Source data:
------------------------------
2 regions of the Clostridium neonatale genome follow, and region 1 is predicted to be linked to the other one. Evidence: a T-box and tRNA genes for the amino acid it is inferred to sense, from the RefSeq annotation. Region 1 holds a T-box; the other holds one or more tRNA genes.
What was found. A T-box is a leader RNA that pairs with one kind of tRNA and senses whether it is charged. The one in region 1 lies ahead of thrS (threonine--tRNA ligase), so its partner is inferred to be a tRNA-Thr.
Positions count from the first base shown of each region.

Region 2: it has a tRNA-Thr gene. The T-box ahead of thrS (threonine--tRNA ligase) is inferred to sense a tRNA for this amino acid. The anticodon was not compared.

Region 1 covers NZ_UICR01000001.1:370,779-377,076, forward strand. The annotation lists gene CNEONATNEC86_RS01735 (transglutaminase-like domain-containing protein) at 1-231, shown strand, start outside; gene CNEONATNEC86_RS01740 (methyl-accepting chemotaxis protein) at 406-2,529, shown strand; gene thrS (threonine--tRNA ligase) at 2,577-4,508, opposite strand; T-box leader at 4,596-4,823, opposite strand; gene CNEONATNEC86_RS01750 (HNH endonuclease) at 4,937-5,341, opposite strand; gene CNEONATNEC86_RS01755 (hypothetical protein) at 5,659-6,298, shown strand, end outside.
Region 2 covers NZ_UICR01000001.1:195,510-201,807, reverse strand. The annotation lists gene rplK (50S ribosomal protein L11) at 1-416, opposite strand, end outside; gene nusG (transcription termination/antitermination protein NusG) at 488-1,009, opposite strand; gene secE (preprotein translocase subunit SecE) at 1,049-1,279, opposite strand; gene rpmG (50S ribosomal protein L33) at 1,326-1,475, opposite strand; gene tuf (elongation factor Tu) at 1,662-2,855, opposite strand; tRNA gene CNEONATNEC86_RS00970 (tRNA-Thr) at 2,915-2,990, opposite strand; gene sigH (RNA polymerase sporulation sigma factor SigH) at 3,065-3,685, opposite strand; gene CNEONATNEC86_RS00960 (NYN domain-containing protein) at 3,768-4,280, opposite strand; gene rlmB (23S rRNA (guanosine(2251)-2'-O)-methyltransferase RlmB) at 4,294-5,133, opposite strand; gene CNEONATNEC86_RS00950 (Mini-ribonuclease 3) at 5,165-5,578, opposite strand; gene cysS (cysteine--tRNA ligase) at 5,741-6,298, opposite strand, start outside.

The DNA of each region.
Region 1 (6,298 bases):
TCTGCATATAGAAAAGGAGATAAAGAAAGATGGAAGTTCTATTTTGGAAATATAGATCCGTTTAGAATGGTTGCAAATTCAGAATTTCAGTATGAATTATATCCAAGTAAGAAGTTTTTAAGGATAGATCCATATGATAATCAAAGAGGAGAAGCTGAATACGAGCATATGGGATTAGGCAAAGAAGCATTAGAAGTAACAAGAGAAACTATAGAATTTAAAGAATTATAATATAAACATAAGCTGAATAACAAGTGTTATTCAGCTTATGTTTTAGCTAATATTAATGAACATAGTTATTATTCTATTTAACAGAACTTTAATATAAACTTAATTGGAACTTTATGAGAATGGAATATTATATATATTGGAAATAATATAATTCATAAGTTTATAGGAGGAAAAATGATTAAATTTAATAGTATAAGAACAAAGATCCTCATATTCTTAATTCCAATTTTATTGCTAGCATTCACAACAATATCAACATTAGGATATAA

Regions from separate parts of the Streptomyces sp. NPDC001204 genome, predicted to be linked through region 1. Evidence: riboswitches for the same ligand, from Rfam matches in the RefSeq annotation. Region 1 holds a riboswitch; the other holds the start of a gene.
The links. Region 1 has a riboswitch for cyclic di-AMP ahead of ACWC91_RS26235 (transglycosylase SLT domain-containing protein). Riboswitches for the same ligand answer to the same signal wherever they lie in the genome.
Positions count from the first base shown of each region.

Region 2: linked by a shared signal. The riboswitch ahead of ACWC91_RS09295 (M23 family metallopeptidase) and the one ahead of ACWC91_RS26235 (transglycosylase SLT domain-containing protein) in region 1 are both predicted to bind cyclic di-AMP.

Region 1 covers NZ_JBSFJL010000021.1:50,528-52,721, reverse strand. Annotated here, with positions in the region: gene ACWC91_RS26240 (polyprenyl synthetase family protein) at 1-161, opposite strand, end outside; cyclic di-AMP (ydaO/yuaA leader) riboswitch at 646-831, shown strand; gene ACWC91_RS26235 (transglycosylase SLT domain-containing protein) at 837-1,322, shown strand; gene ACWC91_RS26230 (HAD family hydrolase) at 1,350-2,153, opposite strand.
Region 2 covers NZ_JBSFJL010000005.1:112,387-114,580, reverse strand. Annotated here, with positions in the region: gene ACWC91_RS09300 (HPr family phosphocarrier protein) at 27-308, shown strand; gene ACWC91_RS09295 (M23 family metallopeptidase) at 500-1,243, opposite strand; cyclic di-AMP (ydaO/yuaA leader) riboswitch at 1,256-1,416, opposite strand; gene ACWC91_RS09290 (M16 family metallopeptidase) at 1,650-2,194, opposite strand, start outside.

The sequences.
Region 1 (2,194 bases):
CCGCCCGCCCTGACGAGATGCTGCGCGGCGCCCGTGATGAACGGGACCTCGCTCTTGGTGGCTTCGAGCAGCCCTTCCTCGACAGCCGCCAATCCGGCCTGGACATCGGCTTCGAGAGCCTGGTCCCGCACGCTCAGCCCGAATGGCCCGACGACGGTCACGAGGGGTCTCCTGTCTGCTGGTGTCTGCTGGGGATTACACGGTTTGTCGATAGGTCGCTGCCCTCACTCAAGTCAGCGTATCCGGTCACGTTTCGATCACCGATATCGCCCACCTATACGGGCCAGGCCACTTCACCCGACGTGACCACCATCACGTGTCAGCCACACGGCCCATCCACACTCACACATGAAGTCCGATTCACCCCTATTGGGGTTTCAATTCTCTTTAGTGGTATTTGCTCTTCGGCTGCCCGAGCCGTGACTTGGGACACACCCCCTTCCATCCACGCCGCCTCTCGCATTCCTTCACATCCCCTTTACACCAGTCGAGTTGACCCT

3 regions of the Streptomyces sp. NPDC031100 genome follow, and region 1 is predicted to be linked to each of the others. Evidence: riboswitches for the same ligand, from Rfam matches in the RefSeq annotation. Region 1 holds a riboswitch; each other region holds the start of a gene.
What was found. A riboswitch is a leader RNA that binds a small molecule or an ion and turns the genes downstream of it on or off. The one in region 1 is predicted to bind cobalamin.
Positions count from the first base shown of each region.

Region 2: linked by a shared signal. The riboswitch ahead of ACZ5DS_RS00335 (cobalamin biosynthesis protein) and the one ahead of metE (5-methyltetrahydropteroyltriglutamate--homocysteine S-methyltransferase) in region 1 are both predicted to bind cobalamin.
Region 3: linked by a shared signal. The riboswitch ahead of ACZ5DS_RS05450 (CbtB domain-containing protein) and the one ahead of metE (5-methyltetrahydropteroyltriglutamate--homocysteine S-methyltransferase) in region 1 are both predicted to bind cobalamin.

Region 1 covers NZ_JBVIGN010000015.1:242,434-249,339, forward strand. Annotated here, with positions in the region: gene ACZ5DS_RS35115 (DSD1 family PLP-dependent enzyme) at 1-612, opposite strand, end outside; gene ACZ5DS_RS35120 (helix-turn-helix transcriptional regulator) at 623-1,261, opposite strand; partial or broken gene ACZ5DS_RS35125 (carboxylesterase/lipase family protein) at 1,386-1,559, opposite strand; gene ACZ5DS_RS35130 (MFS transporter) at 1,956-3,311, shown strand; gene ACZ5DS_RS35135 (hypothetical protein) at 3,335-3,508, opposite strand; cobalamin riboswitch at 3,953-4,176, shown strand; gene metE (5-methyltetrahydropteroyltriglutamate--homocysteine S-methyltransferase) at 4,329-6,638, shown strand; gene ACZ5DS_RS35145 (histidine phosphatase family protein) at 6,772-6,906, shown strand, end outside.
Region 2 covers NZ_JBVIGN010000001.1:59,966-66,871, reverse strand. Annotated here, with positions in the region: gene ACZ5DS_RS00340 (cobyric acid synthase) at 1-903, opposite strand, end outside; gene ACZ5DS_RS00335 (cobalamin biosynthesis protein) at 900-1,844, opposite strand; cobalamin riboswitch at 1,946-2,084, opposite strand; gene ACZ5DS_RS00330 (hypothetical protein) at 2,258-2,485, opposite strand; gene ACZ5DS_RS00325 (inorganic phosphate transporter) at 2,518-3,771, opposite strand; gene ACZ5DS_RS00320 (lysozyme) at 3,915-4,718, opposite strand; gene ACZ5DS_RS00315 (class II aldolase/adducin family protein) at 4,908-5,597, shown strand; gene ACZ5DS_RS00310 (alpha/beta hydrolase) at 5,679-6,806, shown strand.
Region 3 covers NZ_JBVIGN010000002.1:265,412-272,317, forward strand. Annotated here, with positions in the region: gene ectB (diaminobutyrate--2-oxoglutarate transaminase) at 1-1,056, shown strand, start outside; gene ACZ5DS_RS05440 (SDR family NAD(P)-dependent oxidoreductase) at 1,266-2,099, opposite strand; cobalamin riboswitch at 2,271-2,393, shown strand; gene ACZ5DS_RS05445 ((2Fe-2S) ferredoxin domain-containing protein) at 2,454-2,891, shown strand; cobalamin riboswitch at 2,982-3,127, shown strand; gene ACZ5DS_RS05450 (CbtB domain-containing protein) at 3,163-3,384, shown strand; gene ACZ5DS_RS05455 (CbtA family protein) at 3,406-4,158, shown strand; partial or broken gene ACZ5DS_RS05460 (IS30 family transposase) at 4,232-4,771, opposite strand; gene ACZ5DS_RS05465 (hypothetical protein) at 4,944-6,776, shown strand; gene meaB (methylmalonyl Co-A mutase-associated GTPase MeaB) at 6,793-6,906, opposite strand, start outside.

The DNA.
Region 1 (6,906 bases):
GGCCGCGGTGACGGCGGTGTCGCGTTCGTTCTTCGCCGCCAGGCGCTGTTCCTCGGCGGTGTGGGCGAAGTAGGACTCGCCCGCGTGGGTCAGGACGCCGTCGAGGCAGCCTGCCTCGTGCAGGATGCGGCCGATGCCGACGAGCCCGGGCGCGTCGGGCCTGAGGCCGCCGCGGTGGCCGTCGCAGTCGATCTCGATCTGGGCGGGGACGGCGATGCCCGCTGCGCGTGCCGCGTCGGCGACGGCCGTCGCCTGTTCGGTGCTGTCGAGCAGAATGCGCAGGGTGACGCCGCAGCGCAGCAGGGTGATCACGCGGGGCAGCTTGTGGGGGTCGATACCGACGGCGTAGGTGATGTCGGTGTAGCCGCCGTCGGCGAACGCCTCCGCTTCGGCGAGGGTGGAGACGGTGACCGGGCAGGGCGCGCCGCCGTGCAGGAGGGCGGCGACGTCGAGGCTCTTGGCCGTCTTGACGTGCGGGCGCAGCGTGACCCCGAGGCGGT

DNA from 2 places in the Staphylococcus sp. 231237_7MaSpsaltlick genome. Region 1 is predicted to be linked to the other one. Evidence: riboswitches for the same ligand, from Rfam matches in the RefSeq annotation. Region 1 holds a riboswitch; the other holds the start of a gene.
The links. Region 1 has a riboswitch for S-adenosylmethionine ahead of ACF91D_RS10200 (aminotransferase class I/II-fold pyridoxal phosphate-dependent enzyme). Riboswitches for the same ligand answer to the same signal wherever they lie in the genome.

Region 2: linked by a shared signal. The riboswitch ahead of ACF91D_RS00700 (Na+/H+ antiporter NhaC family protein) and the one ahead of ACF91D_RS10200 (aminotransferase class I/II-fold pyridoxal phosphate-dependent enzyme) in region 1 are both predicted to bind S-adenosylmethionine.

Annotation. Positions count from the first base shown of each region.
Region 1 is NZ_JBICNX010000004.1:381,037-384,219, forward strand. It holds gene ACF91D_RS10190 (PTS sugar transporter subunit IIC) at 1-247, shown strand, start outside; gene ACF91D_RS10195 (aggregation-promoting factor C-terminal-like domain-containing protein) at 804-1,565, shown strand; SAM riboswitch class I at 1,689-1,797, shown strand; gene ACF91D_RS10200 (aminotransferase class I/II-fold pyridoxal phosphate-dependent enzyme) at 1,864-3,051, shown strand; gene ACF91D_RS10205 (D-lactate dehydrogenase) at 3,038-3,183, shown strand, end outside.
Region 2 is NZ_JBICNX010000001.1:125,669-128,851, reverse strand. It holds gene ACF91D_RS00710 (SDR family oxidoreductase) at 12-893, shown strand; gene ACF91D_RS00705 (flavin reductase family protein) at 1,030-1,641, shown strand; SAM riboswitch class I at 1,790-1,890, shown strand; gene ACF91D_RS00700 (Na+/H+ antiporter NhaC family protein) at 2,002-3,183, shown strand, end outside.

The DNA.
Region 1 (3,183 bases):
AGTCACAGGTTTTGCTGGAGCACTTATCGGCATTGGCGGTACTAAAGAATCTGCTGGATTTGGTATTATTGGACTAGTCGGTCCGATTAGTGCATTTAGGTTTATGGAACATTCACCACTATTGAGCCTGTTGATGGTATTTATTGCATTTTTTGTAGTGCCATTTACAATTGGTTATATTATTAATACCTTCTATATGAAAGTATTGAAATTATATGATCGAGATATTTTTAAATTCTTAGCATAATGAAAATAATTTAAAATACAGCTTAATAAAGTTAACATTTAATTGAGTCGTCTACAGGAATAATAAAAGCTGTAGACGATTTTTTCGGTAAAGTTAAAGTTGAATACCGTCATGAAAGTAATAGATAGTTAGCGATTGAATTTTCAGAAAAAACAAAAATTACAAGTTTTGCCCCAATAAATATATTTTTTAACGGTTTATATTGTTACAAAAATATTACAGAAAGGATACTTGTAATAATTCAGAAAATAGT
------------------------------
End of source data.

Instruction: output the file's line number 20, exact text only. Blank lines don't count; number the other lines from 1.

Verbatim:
What was found. A riboswitch is a leader RNA that binds a small molecule or an ion and turns the genes downstream of it on or off. The one in region 1 is predicted to bind cobalamin.